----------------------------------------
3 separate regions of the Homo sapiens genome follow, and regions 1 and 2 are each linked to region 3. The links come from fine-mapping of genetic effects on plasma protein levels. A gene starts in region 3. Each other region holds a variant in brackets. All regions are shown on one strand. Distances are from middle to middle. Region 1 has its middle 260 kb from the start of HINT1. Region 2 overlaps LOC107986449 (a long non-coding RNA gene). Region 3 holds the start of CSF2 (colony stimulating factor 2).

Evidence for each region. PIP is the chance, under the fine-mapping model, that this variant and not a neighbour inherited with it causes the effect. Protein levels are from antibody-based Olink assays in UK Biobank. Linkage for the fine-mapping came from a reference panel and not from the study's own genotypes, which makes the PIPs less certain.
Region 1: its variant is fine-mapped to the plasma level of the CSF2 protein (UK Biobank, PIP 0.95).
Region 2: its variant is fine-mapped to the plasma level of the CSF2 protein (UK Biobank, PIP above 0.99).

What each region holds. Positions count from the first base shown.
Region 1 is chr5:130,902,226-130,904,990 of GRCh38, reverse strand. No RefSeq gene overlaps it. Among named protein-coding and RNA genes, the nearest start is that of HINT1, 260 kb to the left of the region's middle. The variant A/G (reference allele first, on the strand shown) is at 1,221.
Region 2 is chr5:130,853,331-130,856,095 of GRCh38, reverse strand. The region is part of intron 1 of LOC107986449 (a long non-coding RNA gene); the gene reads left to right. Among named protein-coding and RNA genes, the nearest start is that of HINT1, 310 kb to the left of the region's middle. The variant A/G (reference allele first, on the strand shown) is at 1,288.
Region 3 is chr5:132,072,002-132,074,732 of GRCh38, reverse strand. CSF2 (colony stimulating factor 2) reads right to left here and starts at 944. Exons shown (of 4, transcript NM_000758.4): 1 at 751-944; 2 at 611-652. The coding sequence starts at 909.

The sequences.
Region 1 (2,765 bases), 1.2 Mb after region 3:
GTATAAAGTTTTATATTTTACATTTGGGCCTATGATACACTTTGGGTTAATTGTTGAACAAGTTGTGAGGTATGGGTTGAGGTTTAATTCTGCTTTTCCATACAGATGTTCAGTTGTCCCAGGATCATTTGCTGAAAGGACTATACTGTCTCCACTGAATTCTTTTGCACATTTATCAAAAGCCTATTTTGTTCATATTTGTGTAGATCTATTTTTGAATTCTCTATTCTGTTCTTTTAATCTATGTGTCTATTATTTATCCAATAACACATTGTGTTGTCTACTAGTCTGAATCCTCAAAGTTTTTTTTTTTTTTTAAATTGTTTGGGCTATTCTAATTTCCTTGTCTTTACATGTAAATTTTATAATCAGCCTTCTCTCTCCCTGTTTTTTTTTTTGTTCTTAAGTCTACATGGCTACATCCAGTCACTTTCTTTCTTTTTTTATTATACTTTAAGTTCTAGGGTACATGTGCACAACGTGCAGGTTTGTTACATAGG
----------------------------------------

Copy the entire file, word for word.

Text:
3 separate regions of the Homo sapiens genome follow, and regions 1 and 2 are each linked to region 3. The links come from fine-mapping of genetic effects on plasma protein levels. A gene starts in region 3. Each other region holds a variant in brackets. All regions are shown on one strand. Distances are from middle to middle. Region 1 has its middle 260 kb from the start of HINT1. Region 2 overlaps LOC107986449 (a long non-coding RNA gene). Region 3 holds the start of CSF2 (colony stimulating factor 2).

Evidence for each region. PIP is the chance, under the fine-mapping model, that this variant and not a neighbour inherited with it causes the effect. Protein levels are from antibody-based Olink assays in UK Biobank. Linkage for the fine-mapping came from a reference panel and not from the study's own genotypes, which makes the PIPs less certain.
Region 1: its variant is fine-mapped to the plasma level of the CSF2 protein (UK Biobank, PIP 0.95).
Region 2: its variant is fine-mapped to the plasma level of the CSF2 protein (UK Biobank, PIP above 0.99).

What each region holds. Positions count from the first base shown.
Region 1 is chr5:130,902,226-130,904,990 of GRCh38, reverse strand. No RefSeq gene overlaps it. Among named protein-coding and RNA genes, the nearest start is that of HINT1, 260 kb to the left of the region's middle. The variant A/G (reference allele first, on the strand shown) is at 1,221.
Region 2 is chr5:130,853,331-130,856,095 of GRCh38, reverse strand. The region is part of intron 1 of LOC107986449 (a long non-coding RNA gene); the gene reads left to right. Among named protein-coding and RNA genes, the nearest start is that of HINT1, 310 kb to the left of the region's middle. The variant A/G (reference allele first, on the strand shown) is at 1,288.
Region 3 is chr5:132,072,002-132,074,732 of GRCh38, reverse strand. CSF2 (colony stimulating factor 2) reads right to left here and starts at 944. Exons shown (of 4, transcript NM_000758.4): 1 at 751-944; 2 at 611-652. The coding sequence starts at 909.

The sequences.
Region 1 (2,765 bases), 1.2 Mb after region 3:
GTATAAAGTTTTATATTTTACATTTGGGCCTATGATACACTTTGGGTTAATTGTTGAACAAGTTGTGAGGTATGGGTTGAGGTTTAATTCTGCTTTTCCATACAGATGTTCAGTTGTCCCAGGATCATTTGCTGAAAGGACTATACTGTCTCCACTGAATTCTTTTGCACATTTATCAAAAGCCTATTTTGTTCATATTTGTGTAGATCTATTTTTGAATTCTCTATTCTGTTCTTTTAATCTATGTGTCTATTATTTATCCAATAACACATTGTGTTGTCTACTAGTCTGAATCCTCAAAGTTTTTTTTTTTTTTTAAATTGTTTGGGCTATTCTAATTTCCTTGTCTTTACATGTAAATTTTATAATCAGCCTTCTCTCTCCCTGTTTTTTTTTTTGTTCTTAAGTCTACATGGCTACATCCAGTCACTTTCTTTCTTTTTTTATTATACTTTAAGTTCTAGGGTACATGTGCACAACGTGCAGGTTTGTTACATAGG